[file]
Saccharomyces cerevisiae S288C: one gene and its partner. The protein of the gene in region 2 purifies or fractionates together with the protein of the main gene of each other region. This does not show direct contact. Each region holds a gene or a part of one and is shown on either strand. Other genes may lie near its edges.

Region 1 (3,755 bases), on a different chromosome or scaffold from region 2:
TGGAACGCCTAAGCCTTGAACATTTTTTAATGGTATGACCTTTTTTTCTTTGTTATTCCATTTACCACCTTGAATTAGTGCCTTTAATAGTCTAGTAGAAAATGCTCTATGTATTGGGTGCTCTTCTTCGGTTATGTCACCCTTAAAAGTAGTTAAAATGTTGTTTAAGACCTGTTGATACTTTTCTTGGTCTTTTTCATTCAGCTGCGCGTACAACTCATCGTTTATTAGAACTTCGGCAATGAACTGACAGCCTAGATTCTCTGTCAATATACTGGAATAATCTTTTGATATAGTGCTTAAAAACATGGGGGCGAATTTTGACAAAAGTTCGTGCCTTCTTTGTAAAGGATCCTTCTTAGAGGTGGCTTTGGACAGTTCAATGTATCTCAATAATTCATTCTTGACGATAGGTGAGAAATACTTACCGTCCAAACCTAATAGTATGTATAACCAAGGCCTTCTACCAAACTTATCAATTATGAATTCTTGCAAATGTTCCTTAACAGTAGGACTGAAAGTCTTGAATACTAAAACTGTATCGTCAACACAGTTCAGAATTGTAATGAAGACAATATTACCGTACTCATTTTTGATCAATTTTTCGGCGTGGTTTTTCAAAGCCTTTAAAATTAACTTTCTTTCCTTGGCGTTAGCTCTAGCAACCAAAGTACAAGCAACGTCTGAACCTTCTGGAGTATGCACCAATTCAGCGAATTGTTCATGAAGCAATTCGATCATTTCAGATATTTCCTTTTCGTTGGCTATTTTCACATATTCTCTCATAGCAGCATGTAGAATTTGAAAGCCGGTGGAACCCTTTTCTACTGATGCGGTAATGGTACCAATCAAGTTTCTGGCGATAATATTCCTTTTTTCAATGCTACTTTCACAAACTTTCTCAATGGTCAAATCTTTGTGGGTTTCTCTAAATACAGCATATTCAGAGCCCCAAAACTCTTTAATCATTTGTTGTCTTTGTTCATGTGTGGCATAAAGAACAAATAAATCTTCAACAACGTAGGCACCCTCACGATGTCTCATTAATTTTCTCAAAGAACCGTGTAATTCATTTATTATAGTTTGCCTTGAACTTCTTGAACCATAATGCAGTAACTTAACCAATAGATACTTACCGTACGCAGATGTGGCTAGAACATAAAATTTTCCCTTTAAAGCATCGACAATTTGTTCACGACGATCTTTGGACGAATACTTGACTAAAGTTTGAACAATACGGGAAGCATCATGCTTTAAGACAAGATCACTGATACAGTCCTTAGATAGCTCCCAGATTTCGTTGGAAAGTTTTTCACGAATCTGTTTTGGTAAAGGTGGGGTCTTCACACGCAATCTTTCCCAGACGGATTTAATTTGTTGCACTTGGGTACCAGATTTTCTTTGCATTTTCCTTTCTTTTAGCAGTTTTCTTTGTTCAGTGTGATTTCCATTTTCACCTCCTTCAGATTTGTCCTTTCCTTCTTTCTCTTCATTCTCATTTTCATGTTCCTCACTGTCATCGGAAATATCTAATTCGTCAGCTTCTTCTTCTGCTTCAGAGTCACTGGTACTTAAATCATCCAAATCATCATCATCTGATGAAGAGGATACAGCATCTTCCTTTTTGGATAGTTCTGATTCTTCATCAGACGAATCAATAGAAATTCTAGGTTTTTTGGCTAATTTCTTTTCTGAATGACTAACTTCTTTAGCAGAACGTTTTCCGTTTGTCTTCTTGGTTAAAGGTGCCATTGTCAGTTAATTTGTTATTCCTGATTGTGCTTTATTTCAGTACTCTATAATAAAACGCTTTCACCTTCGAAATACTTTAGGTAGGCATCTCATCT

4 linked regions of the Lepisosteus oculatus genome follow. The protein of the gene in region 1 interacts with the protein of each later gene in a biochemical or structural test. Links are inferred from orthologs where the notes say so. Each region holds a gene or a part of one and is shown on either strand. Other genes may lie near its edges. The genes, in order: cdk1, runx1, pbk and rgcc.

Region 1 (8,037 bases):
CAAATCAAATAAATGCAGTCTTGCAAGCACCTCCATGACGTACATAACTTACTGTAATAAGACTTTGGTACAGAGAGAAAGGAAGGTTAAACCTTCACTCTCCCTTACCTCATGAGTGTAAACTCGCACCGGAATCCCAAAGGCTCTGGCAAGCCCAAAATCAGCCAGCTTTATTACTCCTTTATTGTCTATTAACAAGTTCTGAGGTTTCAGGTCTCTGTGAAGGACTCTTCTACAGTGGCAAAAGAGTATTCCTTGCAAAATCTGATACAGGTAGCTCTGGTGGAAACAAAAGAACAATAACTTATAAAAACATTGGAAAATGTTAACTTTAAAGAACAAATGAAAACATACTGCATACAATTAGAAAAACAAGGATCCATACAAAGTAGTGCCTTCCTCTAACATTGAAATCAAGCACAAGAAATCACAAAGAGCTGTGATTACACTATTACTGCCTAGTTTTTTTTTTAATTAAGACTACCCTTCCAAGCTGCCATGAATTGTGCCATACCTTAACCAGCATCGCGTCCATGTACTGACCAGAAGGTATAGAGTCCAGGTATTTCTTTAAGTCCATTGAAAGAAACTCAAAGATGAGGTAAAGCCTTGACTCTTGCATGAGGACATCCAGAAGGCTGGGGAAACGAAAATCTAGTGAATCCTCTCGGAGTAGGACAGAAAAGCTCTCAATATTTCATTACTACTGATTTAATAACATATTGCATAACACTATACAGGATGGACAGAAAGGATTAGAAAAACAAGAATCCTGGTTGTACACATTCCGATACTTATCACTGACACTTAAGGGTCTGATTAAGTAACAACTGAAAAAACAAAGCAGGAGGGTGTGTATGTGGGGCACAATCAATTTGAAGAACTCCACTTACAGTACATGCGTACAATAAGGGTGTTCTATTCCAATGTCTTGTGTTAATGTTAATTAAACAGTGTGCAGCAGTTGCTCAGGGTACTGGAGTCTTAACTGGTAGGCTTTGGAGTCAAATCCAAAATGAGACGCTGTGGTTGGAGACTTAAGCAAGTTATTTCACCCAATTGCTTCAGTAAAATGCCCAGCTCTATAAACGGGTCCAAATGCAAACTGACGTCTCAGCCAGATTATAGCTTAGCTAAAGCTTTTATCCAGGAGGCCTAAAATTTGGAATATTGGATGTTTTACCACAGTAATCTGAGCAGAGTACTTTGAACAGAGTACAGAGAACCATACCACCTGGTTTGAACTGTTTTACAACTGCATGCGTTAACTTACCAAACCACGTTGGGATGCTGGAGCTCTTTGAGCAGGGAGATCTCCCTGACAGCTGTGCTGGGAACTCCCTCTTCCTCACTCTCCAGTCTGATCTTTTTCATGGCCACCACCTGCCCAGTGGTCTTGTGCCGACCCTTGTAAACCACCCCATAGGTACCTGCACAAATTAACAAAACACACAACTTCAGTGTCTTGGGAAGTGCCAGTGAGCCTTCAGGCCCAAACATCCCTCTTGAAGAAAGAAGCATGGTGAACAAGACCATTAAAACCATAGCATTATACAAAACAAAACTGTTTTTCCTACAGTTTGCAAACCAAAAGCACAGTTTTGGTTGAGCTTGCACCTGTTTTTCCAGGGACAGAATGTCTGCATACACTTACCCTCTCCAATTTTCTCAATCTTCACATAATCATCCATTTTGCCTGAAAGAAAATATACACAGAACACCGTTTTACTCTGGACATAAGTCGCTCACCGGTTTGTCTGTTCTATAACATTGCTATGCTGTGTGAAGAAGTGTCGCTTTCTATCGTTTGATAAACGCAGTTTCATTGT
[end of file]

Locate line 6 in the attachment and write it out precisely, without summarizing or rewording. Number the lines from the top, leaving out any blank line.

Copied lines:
CAAATCAAATAAATGCAGTCTTGCAAGCACCTCCATGACGTACATAACTTACTGTAATAAGACTTTGGTACAGAGAGAAAGGAAGGTTAAACCTTCACTCTCCCTTACCTCATGAGTGTAAACTCGCACCGGAATCCCAAAGGCTCTGGCAAGCCCAAAATCAGCCAGCTTTATTACTCCTTTATTGTCTATTAACAAGTTCTGAGGTTTCAGGTCTCTGTGAAGGACTCTTCTACAGTGGCAAAAGAGTATTCCTTGCAAAATCTGATACAGGTAGCTCTGGTGGAAACAAAAGAACAATAACTTATAAAAACATTGGAAAATGTTAACTTTAAAGAACAAATGAAAACATACTGCATACAATTAGAAAAACAAGGATCCATACAAAGTAGTGCCTTCCTCTAACATTGAAATCAAGCACAAGAAATCACAAAGAGCTGTGATTACACTATTACTGCCTAGTTTTTTTTTTAATTAAGACTACCCTTCCAAGCTGCCATGAATTGTGCCATACCTTAACCAGCATCGCGTCCATGTACTGACCAGAAGGTATAGAGTCCAGGTATTTCTTTAAGTCCATTGAAAGAAACTCAAAGATGAGGTAAAGCCTTGACTCTTGCATGAGGACATCCAGAAGGCTGGGGAAACGAAAATCTAGTGAATCCTCTCGGAGTAGGACAGAAAAGCTCTCAATATTTCATTACTACTGATTTAATAACATATTGCATAACACTATACAGGATGGACAGAAAGGATTAGAAAAACAAGAATCCTGGTTGTACACATTCCGATACTTATCACTGACACTTAAGGGTCTGATTAAGTAACAACTGAAAAAACAAAGCAGGAGGGTGTGTATGTGGGGCACAATCAATTTGAAGAACTCCACTTACAGTACATGCGTACAATAAGGGTGTTCTATTCCAATGTCTTGTGTTAATGTTAATTAAACAGTGTGCAGCAGTTGCTCAGGGTACTGGAGTCTTAACTGGTAGGCTTTGGAGTCAAATCCAAAATGAGACGCTGTGGTTGGAGACTTAAGCAAGTTATTTCACCCAATTGCTTCAGTAAAATGCCCAGCTCTATAAACGGGTCCAAATGCAAACTGACGTCTCAGCCAGATTATAGCTTAGCTAAAGCTTTTATCCAGGAGGCCTAAAATTTGGAATATTGGATGTTTTACCACAGTAATCTGAGCAGAGTACTTTGAACAGAGTACAGAGAACCATACCACCTGGTTTGAACTGTTTTACAACTGCATGCGTTAACTTACCAAACCACGTTGGGATGCTGGAGCTCTTTGAGCAGGGAGATCTCCCTGACAGCTGTGCTGGGAACTCCCTCTTCCTCACTCTCCAGTCTGATCTTTTTCATGGCCACCACCTGCCCAGTGGTCTTGTGCCGACCCTTGTAAACCACCCCATAGGTACCTGCACAAATTAACAAAACACACAACTTCAGTGTCTTGGGAAGTGCCAGTGAGCCTTCAGGCCCAAACATCCCTCTTGAAGAAAGAAGCATGGTGAACAAGACCATTAAAACCATAGCATTATACAAAACAAAACTGTTTTTCCTACAGTTTGCAAACCAAAAGCACAGTTTTGGTTGAGCTTGCACCTGTTTTTCCAGGGACAGAATGTCTGCATACACTTACCCTCTCCAATTTTCTCAATCTTCACATAATCATCCATTTTGCCTGAAAGAAAATATACACAGAACACCGTTTTACTCTGGACATAAGTCGCTCACCGGTTTGTCTGTTCTATAACATTGCTATGCTGTGTGAAGAAGTGTCGCTTTCTATCGTTTGATAAACGCAGTTTCATTGT